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Welfare Reform on the Web (August 2003): Mental Health Services - UK

CHILDREN CARING FOR PARENTS WITH MENTAL ILLNESS: PERSPECTIVES OF YOUNG CARERS

J. Aldridge and S. Becker

Bristol: Policy Press, 2003

Many professionals from adult mental health services are unaware that children are undertaking caring responsibilities. There is therefore a lack of interventions that recognise the needs of families, rather than the parent or the child in isolation. Study also suggests that while some children can experience emotional distress when they don't fully understand the nature of a parent's mental illness, caring can strengthen the parent-child bond and can help some children cope with their fears and concerns about their parent's well-being. Calls for a recognition of children's contribution to care and for statutory support to be made available to them to supplement voluntary sector projects.

DEVELOPING CAPACITY IN MENTAL HEALTH SERVICES

M. Wilson

Mental Health Review, vol.8, June 2003, p.8-12

Describes how Wandsworth Primary Care Trust has applied government guidance to its local workforce development strategy. Discusses moves to develop management and clinical capacity and to promote the continuing professional development and diversity of its workforce.

DRAFT MENTAL INCAPACITY BILL

Department of Constitutional Affairs

London: TSO, 2003 (Cm 5859)

Proposes a new legal framework for making decisions on behalf of people who are unable to decide for themselves in England. Confers a general power on medical professionals and carers to informally make decisions in the best interests of the person lacking capacity. Proposes a new system of Lasting Powers of Attorney which would allow people to appoint someone to act on their behalf if they should lose capacity in the future. Also sets out the circumstances in which Advance Decisions to Refuse Treatment are valid.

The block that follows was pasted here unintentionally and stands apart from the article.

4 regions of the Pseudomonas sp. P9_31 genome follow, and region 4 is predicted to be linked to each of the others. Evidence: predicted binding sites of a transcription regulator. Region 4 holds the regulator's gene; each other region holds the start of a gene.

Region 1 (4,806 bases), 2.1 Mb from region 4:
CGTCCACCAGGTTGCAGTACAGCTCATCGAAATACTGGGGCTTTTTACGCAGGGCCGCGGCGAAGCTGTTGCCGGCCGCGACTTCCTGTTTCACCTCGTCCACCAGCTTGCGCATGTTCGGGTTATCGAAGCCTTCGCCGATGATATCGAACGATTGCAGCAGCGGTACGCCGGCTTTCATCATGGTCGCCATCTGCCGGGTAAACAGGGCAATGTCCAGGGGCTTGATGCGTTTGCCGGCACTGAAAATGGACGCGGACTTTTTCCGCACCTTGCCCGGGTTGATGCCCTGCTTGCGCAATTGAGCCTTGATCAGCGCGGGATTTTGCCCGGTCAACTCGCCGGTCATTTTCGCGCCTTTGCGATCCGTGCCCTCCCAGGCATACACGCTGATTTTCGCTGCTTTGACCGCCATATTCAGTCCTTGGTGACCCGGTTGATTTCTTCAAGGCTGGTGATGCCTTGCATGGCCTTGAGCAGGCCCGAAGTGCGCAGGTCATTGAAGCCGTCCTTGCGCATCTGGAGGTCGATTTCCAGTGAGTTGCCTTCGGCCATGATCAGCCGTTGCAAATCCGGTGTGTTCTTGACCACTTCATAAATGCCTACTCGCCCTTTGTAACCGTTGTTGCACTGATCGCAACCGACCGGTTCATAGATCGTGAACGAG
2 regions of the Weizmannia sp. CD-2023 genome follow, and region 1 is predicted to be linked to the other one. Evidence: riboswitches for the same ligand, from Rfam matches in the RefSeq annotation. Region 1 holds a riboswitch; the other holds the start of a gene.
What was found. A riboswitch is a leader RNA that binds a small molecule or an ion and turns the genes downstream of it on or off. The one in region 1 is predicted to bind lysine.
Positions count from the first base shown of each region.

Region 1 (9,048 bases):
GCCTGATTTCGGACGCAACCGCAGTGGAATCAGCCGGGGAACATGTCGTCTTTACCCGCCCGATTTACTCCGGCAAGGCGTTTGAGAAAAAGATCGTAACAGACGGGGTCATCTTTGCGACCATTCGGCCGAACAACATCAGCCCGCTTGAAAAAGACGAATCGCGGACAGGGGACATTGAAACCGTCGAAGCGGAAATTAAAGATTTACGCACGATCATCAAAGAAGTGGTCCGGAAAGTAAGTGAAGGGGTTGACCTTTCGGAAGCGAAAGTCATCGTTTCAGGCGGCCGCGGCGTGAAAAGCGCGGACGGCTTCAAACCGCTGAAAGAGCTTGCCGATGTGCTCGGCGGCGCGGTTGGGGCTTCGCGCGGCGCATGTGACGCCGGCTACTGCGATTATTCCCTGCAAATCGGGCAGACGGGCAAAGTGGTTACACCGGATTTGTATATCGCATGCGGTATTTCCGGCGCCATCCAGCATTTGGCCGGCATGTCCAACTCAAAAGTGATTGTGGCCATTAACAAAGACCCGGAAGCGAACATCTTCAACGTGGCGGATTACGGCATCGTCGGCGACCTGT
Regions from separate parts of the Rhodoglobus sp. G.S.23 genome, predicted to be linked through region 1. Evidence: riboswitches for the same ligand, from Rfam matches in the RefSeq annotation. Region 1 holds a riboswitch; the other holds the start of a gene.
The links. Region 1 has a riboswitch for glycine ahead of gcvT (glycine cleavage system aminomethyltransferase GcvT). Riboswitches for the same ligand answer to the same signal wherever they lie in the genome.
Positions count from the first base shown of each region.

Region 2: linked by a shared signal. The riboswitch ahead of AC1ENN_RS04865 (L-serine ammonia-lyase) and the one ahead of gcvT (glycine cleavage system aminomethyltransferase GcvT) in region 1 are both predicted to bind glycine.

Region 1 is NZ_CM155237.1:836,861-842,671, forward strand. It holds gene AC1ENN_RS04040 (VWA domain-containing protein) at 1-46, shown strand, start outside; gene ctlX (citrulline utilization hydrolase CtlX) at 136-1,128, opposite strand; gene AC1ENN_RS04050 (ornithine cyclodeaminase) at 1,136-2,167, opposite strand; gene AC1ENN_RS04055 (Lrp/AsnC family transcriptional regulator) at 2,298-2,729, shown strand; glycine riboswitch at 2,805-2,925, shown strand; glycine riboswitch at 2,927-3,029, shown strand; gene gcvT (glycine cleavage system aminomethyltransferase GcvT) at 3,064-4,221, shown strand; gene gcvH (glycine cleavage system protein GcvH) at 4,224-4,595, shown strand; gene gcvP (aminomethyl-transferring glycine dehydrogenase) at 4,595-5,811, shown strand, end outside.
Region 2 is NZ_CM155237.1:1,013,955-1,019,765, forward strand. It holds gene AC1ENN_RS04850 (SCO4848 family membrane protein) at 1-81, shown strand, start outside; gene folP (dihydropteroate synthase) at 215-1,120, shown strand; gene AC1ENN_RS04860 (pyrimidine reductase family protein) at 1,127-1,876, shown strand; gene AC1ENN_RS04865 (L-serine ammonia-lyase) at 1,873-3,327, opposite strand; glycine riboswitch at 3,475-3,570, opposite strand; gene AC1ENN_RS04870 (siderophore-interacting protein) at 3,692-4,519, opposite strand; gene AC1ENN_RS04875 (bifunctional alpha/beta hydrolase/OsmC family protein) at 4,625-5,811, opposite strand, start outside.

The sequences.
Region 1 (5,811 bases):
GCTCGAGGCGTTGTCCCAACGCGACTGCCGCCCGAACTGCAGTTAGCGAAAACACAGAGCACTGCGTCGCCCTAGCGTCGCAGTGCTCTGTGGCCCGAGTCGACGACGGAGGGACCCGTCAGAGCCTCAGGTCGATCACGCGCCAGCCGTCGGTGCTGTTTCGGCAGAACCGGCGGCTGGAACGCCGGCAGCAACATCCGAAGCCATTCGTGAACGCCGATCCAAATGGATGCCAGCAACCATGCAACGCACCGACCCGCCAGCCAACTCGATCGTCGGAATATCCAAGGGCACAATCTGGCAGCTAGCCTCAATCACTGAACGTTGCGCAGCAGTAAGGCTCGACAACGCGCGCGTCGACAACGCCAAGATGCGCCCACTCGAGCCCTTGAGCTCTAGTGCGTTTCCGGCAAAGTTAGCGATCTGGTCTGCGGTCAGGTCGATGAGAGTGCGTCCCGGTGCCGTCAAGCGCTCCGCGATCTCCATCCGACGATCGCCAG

THE ECONOMIC AND SOCIAL COSTS OF MENTAL ILLNESS

Sainsbury Centre for Mental Health

London: 2003

Puts at £12.5bn the costs of care and services for people with mental health problems provided by the NHS, local authorities, the private sector and families and friends. In addition, lost output and welfare benefits payable because people cannot work cost £23.1bn. Finally, estimates the human costs of reduced quality and loss of life among people with a mental health problem at £41.8bn. Some 39% of working age adults with mental health problems are without a job, representing a loss to the economy of £9.4bn, which outweighs the £6.5bn spent on NHS treatment.

HEALTHCARE PROFESSIONALS TO CHILD AND ADOLESCENT MENTAL HEALTH CLINICIANS: DEVELOPING A GENERIC PROFESSION

J. Duncan

Mental Health Review, vol.8, June 2003, p.26-29

Describes how generic clinicians with backgrounds in specialist nursing, occupational therapy, and social work were successfully introduced into Lanarkshire Child and Adolescent Mental Health Service (CAMHS). The new structure offers:

  • an integrated career pathway for all CAMHS professionals;
  • a framework of uniform pay, terms and conditions;